J. Michael Smith, President — Michael P. Farris, Chairman
| ||September 13, 2007|
Daytime Curfews: Guilty Until Proven Innocent
Ricky Duran was walking home one morning after his classes at the nearby community college in Salt Lake City, Utah. As he neared his house, he was approached by a police officer who asked Ricky why he was not in school. Ricky explained that he was walking back from the college. However, having asked Ricky’s age, the officer didn’t believe that 17-year-old Ricky could be in college. When Ricky suggested that the officer walk to his house a few feet away and ask his mother, the officer refused. Instead, Ricky was handcuffed, ordered into a patrol car, and taken to a detention center.1
In the nearby city of Provo, Utah, three girls were given permission by their parents to take a day off school. It was a tradition at Christmas: the parents made sure the girls were caught up on schoolwork, and then allowed them to go to the mall for a day. Scarcely 10 minutes after the girls were dropped off a security guard apprehended them. The girls were not allowed to call their parents. They were taken to a detention center, their bags were searched, and they were quizzed about drugs and tattoos.2
A 15-year-old boy walked into the town of Monrovia, California, one morning while on Christmas break, intending to sell candy bars. As he walked to the bank, a man stopped him, warning that he could be fined if he were found outside. As the morning progressed, the boy was accosted and questioned by two police officers and warned not to appear in public.3
Two girls in Monrovia were walking to the store one morning and noticed a car following them. They tried to ignore it and walked faster. The car pulled alongside of them, and two men stepped out. They identified themselves as police officers, although neither wore a uniform, and asked for the girls’ ID. The girls had permission to go to the store, so they were allowed to proceed; but they were told that they would have to have more identification next time.4
Around the same time, 21-year-old Rachella Rodarte visited her mother at work one morning. She stepped out to make a phone call at the store on the corner. A police officer pulled up and asked her name. She gave her name and age and explained why she was not in school, and he left. A few minutes later, a second officer approached Rachella and also asked her name. “ was just asked that by another officer,” Rachella said. The officer answered, “Yeah, right.” He would not leave until he had called Rachella’s mother, to confirm that Rachella had permission to be in the store.5
What is the common element in all of these situations? All of these people are suspected criminals simply because they looked too young to be in public during school hours.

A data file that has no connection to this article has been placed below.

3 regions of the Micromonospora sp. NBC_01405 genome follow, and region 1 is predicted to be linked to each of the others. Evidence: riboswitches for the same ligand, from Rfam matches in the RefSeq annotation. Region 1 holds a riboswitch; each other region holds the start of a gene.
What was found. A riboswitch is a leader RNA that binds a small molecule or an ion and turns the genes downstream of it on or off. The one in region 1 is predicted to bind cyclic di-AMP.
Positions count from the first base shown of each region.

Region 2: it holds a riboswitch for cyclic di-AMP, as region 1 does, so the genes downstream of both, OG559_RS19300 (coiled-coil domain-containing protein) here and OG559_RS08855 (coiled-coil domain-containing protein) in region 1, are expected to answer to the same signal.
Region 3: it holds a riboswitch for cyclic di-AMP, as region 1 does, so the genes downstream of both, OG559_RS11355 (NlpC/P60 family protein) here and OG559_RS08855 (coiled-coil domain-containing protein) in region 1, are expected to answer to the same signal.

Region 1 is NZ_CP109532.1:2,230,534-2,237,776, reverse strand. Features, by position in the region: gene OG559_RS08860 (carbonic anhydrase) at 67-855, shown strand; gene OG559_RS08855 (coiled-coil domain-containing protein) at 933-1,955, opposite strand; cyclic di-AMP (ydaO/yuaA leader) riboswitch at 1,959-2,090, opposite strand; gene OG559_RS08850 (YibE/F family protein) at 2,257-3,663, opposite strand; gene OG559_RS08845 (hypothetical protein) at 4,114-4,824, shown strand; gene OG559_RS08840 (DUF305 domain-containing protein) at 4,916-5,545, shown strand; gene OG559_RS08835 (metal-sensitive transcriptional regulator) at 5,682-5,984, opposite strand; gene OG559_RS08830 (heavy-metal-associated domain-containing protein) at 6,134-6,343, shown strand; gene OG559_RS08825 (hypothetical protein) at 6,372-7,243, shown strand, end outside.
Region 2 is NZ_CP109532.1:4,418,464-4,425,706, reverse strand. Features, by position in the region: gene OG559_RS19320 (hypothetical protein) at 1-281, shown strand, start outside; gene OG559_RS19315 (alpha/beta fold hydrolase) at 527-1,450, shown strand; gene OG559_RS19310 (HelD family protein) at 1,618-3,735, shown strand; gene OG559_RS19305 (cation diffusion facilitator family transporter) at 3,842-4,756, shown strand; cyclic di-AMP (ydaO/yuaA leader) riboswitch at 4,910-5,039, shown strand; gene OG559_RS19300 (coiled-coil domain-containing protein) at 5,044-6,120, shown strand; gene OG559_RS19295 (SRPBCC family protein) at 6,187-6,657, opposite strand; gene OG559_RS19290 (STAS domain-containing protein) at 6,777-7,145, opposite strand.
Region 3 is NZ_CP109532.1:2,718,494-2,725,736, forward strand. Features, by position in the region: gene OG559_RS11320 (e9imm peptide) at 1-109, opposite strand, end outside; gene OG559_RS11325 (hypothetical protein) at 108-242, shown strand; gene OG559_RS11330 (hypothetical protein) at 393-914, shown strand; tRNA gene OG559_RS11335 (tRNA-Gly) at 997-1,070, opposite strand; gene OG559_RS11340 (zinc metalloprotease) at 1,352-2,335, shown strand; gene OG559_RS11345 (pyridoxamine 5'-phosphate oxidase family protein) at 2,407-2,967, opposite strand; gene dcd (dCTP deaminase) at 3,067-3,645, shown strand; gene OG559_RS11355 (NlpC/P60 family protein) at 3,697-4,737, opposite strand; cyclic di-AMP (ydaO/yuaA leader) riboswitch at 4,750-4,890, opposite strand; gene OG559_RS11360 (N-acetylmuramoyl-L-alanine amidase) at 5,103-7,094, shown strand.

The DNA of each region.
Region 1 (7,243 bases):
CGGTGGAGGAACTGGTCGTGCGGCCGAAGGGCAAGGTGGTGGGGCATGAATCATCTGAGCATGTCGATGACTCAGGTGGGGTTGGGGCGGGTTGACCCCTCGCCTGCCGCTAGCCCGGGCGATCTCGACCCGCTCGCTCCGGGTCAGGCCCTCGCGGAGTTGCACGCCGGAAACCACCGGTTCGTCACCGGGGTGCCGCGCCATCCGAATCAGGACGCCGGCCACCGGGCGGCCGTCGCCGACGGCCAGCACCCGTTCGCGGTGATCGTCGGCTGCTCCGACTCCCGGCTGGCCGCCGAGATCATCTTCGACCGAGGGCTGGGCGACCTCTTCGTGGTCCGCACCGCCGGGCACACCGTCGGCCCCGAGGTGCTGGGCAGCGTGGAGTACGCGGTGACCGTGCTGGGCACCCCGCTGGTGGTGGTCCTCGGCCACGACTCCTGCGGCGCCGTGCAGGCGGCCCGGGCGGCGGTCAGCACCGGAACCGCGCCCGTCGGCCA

Why Curfews Should Be Opposed
Daytime curfews are gaining popularity around the country. A typical ordinance prohibits any person under the age of 18 from being in public during the hours of 8:30 a.m. to between 1:30 p.m. and 3 p.m., when school is in session. Most ordinances have provisions which allow a juvenile some legal excuses to be in public, such as permission from school or parents, an emergency, or when accompanied by a parent. Some even contain specific home school exemptions. Technically, a child without a legal excuse to be outside can be cited and fined for breaking the curfew. In reality, even a person who does have a legal excuse to be outside is still not protected from being questioned, detained, or held in custody until his innocence is proven.
Supporters of daytime curfews argue that juvenile crime has reached desperate levels; only a measure as harsh as a curfew will control it. Many citizens, however, see no need for the wholesale abrogation of juveniles’ liberty merely because a few “bad apples” do not abide by the law.
- Daytime curfews do not deter juvenile crime:
Curfew proponents rely most heavily on the argument that daytime curfews deter juvenile crime. If this premise was true, then areas that strictly enforce a curfew ordinance should have a lower juvenile crime rate than areas that do not have a curfew. A 1998 California study compared the crime rates of counties that enforced curfew ordinances and counties that did not.6 The study found that the crime rate of the counties where a curfew ordinance was enforced remained the same as those counties without such an ordinance. The curfews had no effect on juvenile crime.
- Daytime curfews allow searches without probable cause:
The Fourth Amendment of the Constitution proscribes any investigation of a citizen without “probable cause.” Under curfew ordinances, police are not bound to this principle. They have the authority to stop, question, and possibly cite anyone who appears to be young enough to be violating the curfew.
- Daytime curfews assume a person is guilty until proven innocent:
In the incidents mentioned above, none of the teenagers had engaged in any suspicious activities. There was no evidence that they either had committed a crime or intended to commit a crime. Nonetheless, the police subjected these young people to interrogation and suspicion until they had proved their innocence. A daytime curfew reverses the long-held American presumption of “innocent until proven guilty.”
- Daytime curfews punish all juveniles indiscriminately:
The Constitution guarantees all citizens equal treatment under the law—courts will make no judgment based on property, wealth, or fame. Under a curfew, juveniles learn that “equal protection” means that all juveniles are punished equally, distinguishing between neither victims nor perpetrators, neither innocent nor guilty. Juveniles quickly learn that because some kids are truant and some kids commit crimes, all kids must suffer. If our liberties depend on everyone else’s good behavior, our liberties are fragile indeed.